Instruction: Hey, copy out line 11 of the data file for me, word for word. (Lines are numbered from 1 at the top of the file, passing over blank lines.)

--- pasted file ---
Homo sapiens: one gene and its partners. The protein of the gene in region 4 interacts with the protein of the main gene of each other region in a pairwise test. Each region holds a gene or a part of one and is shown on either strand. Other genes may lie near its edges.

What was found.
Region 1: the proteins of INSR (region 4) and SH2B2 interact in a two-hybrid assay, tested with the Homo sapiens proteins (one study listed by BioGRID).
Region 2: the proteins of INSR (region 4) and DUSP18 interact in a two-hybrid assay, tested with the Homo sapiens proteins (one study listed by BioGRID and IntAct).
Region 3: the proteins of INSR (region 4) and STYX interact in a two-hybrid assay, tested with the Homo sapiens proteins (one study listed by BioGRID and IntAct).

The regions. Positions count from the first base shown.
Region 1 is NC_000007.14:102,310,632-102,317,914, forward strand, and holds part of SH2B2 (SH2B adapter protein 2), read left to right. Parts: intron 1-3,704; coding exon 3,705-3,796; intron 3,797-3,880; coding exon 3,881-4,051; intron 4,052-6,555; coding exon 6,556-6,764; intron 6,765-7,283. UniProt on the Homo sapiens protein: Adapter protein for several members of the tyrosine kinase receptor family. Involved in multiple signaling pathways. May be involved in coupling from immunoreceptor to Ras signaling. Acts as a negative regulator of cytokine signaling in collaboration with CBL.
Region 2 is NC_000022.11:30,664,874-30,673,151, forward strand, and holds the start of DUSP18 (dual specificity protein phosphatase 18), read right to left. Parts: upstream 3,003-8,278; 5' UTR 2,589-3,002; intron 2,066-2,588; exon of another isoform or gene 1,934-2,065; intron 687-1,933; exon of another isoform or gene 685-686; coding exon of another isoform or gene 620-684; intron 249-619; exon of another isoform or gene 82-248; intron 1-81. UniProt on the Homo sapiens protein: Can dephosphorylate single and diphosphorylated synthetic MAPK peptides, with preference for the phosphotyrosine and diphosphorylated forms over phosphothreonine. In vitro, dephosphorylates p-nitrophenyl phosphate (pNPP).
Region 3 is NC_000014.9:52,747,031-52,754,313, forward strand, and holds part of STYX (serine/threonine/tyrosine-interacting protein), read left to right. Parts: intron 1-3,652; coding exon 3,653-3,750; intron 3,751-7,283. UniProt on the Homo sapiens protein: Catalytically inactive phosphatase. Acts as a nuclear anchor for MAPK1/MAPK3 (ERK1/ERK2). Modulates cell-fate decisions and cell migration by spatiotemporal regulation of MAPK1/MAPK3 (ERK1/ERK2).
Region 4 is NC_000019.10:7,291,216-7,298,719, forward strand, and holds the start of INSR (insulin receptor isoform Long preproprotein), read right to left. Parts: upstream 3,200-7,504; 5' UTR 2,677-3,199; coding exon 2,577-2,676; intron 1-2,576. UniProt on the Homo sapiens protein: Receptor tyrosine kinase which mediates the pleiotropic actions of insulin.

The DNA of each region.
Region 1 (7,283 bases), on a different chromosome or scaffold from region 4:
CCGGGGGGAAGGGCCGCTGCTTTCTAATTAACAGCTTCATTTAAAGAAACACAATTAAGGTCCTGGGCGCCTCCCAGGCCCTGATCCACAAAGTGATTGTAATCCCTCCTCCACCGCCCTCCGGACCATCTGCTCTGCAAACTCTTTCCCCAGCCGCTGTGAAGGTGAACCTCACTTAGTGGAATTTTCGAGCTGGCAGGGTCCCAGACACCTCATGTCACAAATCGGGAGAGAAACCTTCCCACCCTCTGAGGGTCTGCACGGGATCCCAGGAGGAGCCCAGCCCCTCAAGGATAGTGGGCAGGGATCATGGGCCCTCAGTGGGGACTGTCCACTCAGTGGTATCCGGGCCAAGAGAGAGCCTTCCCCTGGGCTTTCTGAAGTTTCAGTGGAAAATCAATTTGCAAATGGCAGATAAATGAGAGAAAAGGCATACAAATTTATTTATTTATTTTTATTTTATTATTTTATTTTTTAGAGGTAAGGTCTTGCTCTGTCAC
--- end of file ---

The DNA of each region.